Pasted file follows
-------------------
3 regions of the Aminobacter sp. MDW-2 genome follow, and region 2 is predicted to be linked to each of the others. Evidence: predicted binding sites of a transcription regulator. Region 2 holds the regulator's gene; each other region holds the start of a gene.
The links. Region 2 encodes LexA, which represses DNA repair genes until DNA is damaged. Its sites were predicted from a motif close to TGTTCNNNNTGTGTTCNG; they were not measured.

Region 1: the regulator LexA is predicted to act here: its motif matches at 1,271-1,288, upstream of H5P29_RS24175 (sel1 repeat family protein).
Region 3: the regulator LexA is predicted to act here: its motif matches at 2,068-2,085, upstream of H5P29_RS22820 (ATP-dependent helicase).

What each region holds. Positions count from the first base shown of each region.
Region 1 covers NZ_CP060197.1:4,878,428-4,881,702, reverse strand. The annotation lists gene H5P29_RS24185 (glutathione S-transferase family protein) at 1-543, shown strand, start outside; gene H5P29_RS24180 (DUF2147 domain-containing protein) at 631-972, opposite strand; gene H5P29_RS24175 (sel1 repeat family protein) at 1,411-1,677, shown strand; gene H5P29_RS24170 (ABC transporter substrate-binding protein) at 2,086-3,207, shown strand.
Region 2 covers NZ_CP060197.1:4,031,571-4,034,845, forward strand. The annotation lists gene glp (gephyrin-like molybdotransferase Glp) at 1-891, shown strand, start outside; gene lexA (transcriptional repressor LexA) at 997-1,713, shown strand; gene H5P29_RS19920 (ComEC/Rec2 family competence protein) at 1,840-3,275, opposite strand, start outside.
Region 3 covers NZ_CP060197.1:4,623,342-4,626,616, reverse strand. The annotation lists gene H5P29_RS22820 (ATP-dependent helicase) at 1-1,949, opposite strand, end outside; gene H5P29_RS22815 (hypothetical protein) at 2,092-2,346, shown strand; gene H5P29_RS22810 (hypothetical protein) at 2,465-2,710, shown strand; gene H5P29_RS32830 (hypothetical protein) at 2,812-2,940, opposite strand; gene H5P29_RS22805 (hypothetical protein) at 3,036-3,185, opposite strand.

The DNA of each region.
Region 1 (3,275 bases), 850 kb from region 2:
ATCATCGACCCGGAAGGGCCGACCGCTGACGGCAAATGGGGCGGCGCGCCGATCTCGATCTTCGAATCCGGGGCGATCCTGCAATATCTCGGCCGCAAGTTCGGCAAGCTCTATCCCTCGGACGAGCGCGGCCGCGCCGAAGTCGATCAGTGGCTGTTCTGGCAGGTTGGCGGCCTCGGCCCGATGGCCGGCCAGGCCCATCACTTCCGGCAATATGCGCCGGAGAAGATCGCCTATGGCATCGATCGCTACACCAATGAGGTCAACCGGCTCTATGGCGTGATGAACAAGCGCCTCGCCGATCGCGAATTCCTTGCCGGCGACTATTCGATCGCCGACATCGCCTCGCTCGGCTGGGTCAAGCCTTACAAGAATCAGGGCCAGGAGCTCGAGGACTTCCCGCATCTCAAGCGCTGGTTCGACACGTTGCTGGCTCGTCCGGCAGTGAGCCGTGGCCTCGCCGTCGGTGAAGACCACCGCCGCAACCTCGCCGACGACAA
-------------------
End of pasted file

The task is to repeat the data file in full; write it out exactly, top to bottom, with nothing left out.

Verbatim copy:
3 regions of the Aminobacter sp. MDW-2 genome follow, and region 2 is predicted to be linked to each of the others. Evidence: predicted binding sites of a transcription regulator. Region 2 holds the regulator's gene; each other region holds the start of a gene.
The links. Region 2 encodes LexA, which represses DNA repair genes until DNA is damaged. Its sites were predicted from a motif close to TGTTCNNNNTGTGTTCNG; they were not measured.

Region 1: the regulator LexA is predicted to act here: its motif matches at 1,271-1,288, upstream of H5P29_RS24175 (sel1 repeat family protein).
Region 3: the regulator LexA is predicted to act here: its motif matches at 2,068-2,085, upstream of H5P29_RS22820 (ATP-dependent helicase).

What each region holds. Positions count from the first base shown of each region.
Region 1 covers NZ_CP060197.1:4,878,428-4,881,702, reverse strand. The annotation lists gene H5P29_RS24185 (glutathione S-transferase family protein) at 1-543, shown strand, start outside; gene H5P29_RS24180 (DUF2147 domain-containing protein) at 631-972, opposite strand; gene H5P29_RS24175 (sel1 repeat family protein) at 1,411-1,677, shown strand; gene H5P29_RS24170 (ABC transporter substrate-binding protein) at 2,086-3,207, shown strand.
Region 2 covers NZ_CP060197.1:4,031,571-4,034,845, forward strand. The annotation lists gene glp (gephyrin-like molybdotransferase Glp) at 1-891, shown strand, start outside; gene lexA (transcriptional repressor LexA) at 997-1,713, shown strand; gene H5P29_RS19920 (ComEC/Rec2 family competence protein) at 1,840-3,275, opposite strand, start outside.
Region 3 covers NZ_CP060197.1:4,623,342-4,626,616, reverse strand. The annotation lists gene H5P29_RS22820 (ATP-dependent helicase) at 1-1,949, opposite strand, end outside; gene H5P29_RS22815 (hypothetical protein) at 2,092-2,346, shown strand; gene H5P29_RS22810 (hypothetical protein) at 2,465-2,710, shown strand; gene H5P29_RS32830 (hypothetical protein) at 2,812-2,940, opposite strand; gene H5P29_RS22805 (hypothetical protein) at 3,036-3,185, opposite strand.

The DNA of each region.
Region 1 (3,275 bases), 850 kb from region 2:
ATCATCGACCCGGAAGGGCCGACCGCTGACGGCAAATGGGGCGGCGCGCCGATCTCGATCTTCGAATCCGGGGCGATCCTGCAATATCTCGGCCGCAAGTTCGGCAAGCTCTATCCCTCGGACGAGCGCGGCCGCGCCGAAGTCGATCAGTGGCTGTTCTGGCAGGTTGGCGGCCTCGGCCCGATGGCCGGCCAGGCCCATCACTTCCGGCAATATGCGCCGGAGAAGATCGCCTATGGCATCGATCGCTACACCAATGAGGTCAACCGGCTCTATGGCGTGATGAACAAGCGCCTCGCCGATCGCGAATTCCTTGCCGGCGACTATTCGATCGCCGACATCGCCTCGCTCGGCTGGGTCAAGCCTTACAAGAATCAGGGCCAGGAGCTCGAGGACTTCCCGCATCTCAAGCGCTGGTTCGACACGTTGCTGGCTCGTCCGGCAGTGAGCCGTGGCCTCGCCGTCGGTGAAGACCACCGCCGCAACCTCGCCGACGACAA